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Tuesday 26 September 2023 Dublin: 15°C
Leah Farrell// Minister for Children Roderic O'Gorman and his department are responsible for the direct provision system
# Refugees
Ireland could develop two-tier treatment of asylum seekers, Refugee Council warns
Large numbers of people are currently sleeping on the floor of the Red Cow Moran hotel due to a lack of resources for asylum seekers.

THERE IS A risk of “two standards” of treatment for refugees developing in Ireland in light of an influx of Ukrainian refugees, according to the CEO of the Irish Refugee Council.

Nick Henderson told RTÉ Radio’s This Week programme that he had personally observed a large number of asylum seekers sleeping on the floor in the Red Cow Moran Hotel in Dublin, as reported by RTÉ.

He said the setup in the hotel contradicted “basic health and safety”.

“There is also a question around the use of public money to accommodate people in such a manner.

“I think that this situation is symptomatic of wider problems in the international protection process.”

The Department of Children, which is responsible for the direct provision system and the management of refugees arriving in Ireland, has said that the facility in the Red Cow Moran is a “temporary resting area in a pre-reception centre” where international protection applicants stay for, typically, two to four days while accommodation is being sourced for them.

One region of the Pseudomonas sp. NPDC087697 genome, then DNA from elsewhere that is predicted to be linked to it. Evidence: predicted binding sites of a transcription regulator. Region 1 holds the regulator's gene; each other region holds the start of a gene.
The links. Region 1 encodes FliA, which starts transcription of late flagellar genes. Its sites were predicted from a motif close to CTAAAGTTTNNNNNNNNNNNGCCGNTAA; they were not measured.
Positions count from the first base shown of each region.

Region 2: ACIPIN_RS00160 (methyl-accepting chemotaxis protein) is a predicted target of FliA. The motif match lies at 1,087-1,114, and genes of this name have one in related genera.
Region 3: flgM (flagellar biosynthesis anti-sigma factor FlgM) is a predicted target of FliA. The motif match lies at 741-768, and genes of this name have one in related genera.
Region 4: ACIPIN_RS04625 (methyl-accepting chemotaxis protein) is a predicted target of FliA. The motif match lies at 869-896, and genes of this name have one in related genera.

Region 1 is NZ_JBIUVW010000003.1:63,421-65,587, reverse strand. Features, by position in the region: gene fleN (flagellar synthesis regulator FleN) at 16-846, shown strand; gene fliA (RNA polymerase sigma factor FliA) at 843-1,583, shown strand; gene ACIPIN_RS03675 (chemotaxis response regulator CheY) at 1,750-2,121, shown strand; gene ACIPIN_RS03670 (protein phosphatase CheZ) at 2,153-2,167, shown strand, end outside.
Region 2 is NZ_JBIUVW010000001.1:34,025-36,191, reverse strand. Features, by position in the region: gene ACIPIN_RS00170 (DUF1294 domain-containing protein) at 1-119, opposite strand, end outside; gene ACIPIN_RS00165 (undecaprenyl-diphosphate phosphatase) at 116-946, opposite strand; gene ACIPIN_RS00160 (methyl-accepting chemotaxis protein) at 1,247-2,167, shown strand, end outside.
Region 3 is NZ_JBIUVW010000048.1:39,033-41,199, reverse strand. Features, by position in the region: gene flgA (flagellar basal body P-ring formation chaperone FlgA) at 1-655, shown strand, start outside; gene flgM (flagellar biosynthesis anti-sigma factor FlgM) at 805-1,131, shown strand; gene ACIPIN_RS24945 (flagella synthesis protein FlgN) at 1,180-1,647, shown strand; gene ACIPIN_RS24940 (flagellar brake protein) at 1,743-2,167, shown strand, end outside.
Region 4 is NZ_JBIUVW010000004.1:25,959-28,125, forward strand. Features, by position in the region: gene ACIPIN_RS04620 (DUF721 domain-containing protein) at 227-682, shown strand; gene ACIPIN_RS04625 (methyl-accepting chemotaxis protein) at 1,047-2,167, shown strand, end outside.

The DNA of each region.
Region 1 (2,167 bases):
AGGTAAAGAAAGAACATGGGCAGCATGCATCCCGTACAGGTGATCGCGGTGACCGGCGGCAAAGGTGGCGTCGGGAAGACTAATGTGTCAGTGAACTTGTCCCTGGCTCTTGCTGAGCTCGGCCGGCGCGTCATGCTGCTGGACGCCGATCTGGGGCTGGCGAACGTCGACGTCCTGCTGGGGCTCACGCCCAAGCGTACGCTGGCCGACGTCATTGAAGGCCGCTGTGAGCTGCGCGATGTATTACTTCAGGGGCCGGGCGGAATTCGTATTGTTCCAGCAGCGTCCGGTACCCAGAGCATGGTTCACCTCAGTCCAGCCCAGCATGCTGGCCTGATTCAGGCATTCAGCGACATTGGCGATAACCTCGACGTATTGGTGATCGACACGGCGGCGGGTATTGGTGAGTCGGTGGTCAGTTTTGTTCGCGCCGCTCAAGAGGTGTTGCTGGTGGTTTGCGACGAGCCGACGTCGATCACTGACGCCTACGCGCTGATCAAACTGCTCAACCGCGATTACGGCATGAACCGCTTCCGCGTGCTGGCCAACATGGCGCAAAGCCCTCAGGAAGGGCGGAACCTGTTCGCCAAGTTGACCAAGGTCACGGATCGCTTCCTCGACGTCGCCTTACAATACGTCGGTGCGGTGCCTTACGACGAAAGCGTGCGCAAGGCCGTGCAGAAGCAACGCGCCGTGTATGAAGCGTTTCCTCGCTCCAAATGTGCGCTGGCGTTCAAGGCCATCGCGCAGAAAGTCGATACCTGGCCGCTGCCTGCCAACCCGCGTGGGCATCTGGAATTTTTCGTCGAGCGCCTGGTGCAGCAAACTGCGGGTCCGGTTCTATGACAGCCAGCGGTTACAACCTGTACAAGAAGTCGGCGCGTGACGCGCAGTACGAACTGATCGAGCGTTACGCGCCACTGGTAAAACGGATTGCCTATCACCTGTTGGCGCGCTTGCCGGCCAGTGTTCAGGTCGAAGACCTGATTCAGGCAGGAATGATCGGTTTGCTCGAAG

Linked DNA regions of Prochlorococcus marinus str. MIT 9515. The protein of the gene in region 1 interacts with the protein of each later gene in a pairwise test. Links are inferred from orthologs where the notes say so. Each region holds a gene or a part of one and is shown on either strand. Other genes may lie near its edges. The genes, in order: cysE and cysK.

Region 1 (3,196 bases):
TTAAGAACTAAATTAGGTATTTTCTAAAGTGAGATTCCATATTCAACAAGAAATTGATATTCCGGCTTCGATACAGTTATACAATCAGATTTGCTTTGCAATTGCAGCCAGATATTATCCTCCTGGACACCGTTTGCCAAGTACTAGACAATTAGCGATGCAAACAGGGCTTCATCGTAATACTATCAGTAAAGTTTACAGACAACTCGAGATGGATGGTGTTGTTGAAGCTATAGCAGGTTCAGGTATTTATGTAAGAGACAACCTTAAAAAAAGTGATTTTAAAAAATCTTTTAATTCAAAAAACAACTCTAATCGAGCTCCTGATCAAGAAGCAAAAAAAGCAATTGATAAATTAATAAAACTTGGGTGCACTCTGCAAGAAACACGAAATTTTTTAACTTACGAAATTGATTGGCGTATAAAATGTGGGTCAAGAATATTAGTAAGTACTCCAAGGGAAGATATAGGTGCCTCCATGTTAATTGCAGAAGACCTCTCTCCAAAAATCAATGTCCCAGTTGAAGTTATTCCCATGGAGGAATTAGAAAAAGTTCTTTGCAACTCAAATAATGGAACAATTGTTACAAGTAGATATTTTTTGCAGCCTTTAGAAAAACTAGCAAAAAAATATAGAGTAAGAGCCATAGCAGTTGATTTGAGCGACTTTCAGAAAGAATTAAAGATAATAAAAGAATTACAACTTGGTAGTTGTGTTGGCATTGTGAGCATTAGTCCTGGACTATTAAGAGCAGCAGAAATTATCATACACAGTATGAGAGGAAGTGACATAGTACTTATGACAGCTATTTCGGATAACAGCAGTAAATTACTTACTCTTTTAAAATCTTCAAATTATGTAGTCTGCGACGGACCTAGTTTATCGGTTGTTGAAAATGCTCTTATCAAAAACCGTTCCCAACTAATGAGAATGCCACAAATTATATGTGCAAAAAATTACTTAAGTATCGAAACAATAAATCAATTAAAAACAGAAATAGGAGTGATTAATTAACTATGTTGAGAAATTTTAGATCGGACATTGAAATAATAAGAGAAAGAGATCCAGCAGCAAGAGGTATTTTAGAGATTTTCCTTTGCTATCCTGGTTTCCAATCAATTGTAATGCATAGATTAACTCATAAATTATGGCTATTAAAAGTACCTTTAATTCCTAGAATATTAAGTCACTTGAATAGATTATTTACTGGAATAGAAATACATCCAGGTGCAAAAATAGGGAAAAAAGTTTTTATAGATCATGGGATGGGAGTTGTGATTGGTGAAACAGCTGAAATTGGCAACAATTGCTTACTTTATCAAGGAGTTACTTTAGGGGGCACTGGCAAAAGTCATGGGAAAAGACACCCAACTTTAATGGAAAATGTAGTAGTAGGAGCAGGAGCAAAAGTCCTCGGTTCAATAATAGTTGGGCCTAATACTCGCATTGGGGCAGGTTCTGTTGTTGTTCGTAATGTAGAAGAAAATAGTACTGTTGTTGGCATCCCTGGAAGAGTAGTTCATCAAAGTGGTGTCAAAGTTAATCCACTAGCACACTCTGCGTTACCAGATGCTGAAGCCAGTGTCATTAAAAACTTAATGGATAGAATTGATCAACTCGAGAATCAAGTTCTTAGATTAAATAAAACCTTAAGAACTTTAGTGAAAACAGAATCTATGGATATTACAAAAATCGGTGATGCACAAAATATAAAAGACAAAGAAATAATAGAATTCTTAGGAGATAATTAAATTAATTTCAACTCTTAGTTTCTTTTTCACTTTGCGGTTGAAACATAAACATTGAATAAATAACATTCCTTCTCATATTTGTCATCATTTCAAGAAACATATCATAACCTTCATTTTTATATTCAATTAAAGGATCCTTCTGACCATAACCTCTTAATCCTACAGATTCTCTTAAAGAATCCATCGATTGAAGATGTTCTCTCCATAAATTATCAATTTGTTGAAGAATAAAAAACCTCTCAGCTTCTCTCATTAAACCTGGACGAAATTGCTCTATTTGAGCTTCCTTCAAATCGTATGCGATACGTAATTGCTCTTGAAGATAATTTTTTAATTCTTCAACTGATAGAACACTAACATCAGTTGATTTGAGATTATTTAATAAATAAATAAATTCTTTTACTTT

“Applicants move from the Red Cow facility as soon as alternative accommodation is available for them,” according to a spokesperson for the Department.

Henderson added that there is “considerable instability across the world” currently with regard to asylum seekers, following the UK’s new policy to deport refugees to Rwanda.

He said that this was likely to have a knock-on effect on the number of asylum seekers coming to Ireland, and, in the context of the war in Ukraine, Ireland was at risk of developing “two-tier treatment” for those seeking international protection.

Henderson said he recognised the work done by Minister for Children Roderic O’Gorman, whose department is responsible for emergency accommodation for refugees.

But he said the department’s response to the situation at the hotel was “disappointing”.

“I do struggle to believe … that we cannot source 300 beds where people can live with basic dignity.”

More than 35,000 Ukrainians have fled to Ireland since Russia invaded their home country earlier this year.

In a statement to The Journal, a spokesperson for the Department of Children said: “Since the lifting of international travel restrictions post-COVID 19, there has been a significant increase of new arrivals seeking international protection (IP) in Ireland, with an average of 1,400 people per month seeking international protection from the International Protection Accommodation Service (IPAS).”

This, coupled with the influx of refugees from Ukraine, has resulted in “severe pressure” on the Department to source accommodation, the spokesperson said.

“The accommodation shown falls far short of what the Department would wish to offer those who flee here; however, in very difficult circumstances at present, it was necessary.

“There is no diminution in the Government’s commitment to ending Direct Provision. However, the war in Ukraine has had an unavoidable impact on timelines for implementation of the White Paper. Over the coming weeks a review will be undertaken to assess the full impact of the Ukraine crisis.”

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